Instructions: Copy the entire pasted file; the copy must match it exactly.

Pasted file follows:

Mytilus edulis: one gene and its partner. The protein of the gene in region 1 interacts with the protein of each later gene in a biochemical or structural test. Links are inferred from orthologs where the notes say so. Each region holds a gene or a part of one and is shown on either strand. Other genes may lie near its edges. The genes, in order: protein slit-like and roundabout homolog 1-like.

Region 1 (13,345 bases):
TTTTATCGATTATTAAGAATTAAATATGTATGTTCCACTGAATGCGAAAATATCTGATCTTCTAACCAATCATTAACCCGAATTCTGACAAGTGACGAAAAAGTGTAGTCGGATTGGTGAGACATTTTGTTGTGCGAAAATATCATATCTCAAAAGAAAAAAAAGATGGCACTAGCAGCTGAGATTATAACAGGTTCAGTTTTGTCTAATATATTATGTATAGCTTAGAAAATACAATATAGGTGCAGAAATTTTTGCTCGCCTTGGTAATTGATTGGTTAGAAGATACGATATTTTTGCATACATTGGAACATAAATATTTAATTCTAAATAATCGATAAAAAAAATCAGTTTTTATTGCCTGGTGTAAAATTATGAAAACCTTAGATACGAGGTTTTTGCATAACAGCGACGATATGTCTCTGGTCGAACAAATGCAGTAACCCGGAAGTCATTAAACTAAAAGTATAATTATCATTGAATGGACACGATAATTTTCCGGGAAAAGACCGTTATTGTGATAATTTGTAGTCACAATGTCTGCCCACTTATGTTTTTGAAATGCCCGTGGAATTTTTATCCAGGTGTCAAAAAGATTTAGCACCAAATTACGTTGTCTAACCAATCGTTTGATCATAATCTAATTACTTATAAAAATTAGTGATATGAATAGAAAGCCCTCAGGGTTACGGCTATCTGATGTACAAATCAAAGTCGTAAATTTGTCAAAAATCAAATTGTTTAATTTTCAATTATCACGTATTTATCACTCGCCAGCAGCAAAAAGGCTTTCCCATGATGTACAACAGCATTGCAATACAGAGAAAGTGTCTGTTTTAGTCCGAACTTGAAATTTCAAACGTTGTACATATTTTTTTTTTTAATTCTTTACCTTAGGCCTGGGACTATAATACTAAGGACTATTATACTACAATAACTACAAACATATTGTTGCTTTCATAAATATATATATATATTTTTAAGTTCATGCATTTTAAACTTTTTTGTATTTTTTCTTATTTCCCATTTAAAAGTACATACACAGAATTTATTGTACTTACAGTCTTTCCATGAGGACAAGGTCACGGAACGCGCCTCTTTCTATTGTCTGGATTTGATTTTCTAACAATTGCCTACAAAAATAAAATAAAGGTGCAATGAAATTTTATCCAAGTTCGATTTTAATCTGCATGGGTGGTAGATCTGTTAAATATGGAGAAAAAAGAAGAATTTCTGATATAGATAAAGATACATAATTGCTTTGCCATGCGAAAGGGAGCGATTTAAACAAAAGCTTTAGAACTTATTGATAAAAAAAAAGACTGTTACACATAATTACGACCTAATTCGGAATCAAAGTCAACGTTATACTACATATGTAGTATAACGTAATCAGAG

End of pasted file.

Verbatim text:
Mytilus edulis: one gene and its partner. The protein of the gene in region 1 interacts with the protein of each later gene in a biochemical or structural test. Links are inferred from orthologs where the notes say so. Each region holds a gene or a part of one and is shown on either strand. Other genes may lie near its edges. The genes, in order: protein slit-like and roundabout homolog 1-like.

Region 1 (13,345 bases):
TTTTATCGATTATTAAGAATTAAATATGTATGTTCCACTGAATGCGAAAATATCTGATCTTCTAACCAATCATTAACCCGAATTCTGACAAGTGACGAAAAAGTGTAGTCGGATTGGTGAGACATTTTGTTGTGCGAAAATATCATATCTCAAAAGAAAAAAAAGATGGCACTAGCAGCTGAGATTATAACAGGTTCAGTTTTGTCTAATATATTATGTATAGCTTAGAAAATACAATATAGGTGCAGAAATTTTTGCTCGCCTTGGTAATTGATTGGTTAGAAGATACGATATTTTTGCATACATTGGAACATAAATATTTAATTCTAAATAATCGATAAAAAAAATCAGTTTTTATTGCCTGGTGTAAAATTATGAAAACCTTAGATACGAGGTTTTTGCATAACAGCGACGATATGTCTCTGGTCGAACAAATGCAGTAACCCGGAAGTCATTAAACTAAAAGTATAATTATCATTGAATGGACACGATAATTTTCCGGGAAAAGACCGTTATTGTGATAATTTGTAGTCACAATGTCTGCCCACTTATGTTTTTGAAATGCCCGTGGAATTTTTATCCAGGTGTCAAAAAGATTTAGCACCAAATTACGTTGTCTAACCAATCGTTTGATCATAATCTAATTACTTATAAAAATTAGTGATATGAATAGAAAGCCCTCAGGGTTACGGCTATCTGATGTACAAATCAAAGTCGTAAATTTGTCAAAAATCAAATTGTTTAATTTTCAATTATCACGTATTTATCACTCGCCAGCAGCAAAAAGGCTTTCCCATGATGTACAACAGCATTGCAATACAGAGAAAGTGTCTGTTTTAGTCCGAACTTGAAATTTCAAACGTTGTACATATTTTTTTTTTTAATTCTTTACCTTAGGCCTGGGACTATAATACTAAGGACTATTATACTACAATAACTACAAACATATTGTTGCTTTCATAAATATATATATATATTTTTAAGTTCATGCATTTTAAACTTTTTTGTATTTTTTCTTATTTCCCATTTAAAAGTACATACACAGAATTTATTGTACTTACAGTCTTTCCATGAGGACAAGGTCACGGAACGCGCCTCTTTCTATTGTCTGGATTTGATTTTCTAACAATTGCCTACAAAAATAAAATAAAGGTGCAATGAAATTTTATCCAAGTTCGATTTTAATCTGCATGGGTGGTAGATCTGTTAAATATGGAGAAAAAAGAAGAATTTCTGATATAGATAAAGATACATAATTGCTTTGCCATGCGAAAGGGAGCGATTTAAACAAAAGCTTTAGAACTTATTGATAAAAAAAAAGACTGTTACACATAATTACGACCTAATTCGGAATCAAAGTCAACGTTATACTACATATGTAGTATAACGTAATCAGAG